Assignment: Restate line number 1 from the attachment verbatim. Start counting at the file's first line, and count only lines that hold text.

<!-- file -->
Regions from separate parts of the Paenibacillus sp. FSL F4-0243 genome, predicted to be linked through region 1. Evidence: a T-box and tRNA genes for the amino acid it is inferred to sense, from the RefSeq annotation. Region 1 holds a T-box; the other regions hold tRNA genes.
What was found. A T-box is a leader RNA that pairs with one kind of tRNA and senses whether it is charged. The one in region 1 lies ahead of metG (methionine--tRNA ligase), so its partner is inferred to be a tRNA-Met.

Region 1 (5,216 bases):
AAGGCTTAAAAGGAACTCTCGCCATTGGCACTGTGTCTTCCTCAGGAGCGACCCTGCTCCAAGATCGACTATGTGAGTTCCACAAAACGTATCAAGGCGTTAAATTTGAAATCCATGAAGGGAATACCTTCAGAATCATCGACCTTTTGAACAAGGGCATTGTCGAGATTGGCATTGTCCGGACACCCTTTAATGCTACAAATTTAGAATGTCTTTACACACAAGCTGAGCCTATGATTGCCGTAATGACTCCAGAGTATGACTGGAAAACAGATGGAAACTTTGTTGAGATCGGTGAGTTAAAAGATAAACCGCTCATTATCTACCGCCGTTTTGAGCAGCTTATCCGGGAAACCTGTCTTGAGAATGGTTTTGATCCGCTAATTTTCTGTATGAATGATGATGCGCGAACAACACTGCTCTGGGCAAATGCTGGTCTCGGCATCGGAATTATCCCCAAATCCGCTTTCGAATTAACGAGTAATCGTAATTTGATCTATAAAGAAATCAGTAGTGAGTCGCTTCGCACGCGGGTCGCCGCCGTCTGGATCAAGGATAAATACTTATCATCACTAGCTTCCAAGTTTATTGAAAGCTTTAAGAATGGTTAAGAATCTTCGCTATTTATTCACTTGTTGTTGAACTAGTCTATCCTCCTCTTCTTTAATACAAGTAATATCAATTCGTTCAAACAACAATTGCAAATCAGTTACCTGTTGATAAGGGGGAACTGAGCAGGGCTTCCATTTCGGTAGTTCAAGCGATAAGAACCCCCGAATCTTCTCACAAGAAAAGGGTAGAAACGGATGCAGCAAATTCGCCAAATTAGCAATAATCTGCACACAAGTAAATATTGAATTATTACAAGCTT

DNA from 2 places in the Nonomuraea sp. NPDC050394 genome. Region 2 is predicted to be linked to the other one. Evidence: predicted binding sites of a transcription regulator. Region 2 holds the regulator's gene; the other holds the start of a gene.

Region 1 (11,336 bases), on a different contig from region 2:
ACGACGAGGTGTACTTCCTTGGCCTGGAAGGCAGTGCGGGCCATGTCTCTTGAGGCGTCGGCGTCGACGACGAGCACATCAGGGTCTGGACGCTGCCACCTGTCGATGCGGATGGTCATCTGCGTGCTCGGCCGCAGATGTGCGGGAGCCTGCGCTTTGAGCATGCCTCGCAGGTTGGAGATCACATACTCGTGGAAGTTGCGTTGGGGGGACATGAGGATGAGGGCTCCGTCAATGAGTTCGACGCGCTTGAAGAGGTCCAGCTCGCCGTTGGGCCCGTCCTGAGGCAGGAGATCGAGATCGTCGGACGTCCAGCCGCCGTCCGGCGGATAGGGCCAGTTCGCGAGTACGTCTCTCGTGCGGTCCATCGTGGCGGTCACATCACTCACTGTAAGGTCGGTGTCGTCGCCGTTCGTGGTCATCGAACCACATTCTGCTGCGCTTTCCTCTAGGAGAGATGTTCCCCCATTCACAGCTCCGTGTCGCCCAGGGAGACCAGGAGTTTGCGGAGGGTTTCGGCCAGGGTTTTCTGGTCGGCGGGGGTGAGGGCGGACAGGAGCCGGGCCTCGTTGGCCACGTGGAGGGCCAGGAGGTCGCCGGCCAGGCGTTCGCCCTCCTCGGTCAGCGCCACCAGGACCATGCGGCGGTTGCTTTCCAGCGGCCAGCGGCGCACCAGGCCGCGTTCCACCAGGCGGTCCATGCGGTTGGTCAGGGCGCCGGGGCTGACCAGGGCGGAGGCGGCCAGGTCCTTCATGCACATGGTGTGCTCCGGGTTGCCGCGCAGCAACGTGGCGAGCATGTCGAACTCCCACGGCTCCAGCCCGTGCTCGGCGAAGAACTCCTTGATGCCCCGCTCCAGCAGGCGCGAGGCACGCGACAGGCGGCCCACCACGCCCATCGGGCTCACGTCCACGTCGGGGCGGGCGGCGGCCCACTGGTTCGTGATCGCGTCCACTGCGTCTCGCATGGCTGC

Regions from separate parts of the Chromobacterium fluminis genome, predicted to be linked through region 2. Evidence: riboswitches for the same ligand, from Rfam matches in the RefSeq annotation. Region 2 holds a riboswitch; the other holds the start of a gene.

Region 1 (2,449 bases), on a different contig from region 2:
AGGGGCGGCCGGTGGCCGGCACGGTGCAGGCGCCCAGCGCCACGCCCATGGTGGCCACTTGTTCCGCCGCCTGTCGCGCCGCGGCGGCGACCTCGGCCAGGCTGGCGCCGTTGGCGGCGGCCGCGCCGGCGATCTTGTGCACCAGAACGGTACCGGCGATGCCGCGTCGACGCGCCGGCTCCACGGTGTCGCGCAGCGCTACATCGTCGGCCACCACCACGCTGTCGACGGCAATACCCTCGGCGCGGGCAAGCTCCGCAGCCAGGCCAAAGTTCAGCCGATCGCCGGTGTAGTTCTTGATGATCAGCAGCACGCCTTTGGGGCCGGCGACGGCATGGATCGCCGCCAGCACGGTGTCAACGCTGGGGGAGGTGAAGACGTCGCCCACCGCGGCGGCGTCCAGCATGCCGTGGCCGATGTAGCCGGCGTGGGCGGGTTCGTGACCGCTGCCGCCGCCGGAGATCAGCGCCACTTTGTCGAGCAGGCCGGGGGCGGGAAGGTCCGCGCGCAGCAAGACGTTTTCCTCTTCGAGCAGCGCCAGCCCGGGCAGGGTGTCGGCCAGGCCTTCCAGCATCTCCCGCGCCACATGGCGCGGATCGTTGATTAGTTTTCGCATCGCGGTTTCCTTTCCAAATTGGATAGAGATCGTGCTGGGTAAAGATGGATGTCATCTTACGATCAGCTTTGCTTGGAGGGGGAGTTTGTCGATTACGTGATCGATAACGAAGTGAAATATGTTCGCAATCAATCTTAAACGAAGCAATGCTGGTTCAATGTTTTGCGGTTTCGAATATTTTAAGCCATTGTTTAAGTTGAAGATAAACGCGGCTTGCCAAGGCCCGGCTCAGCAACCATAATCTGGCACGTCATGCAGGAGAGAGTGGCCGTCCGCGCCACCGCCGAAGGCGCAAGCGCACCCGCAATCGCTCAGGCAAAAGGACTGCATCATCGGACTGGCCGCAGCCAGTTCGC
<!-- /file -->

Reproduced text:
Regions from separate parts of the Paenibacillus sp. FSL F4-0243 genome, predicted to be linked through region 1. Evidence: a T-box and tRNA genes for the amino acid it is inferred to sense, from the RefSeq annotation. Region 1 holds a T-box; the other regions hold tRNA genes.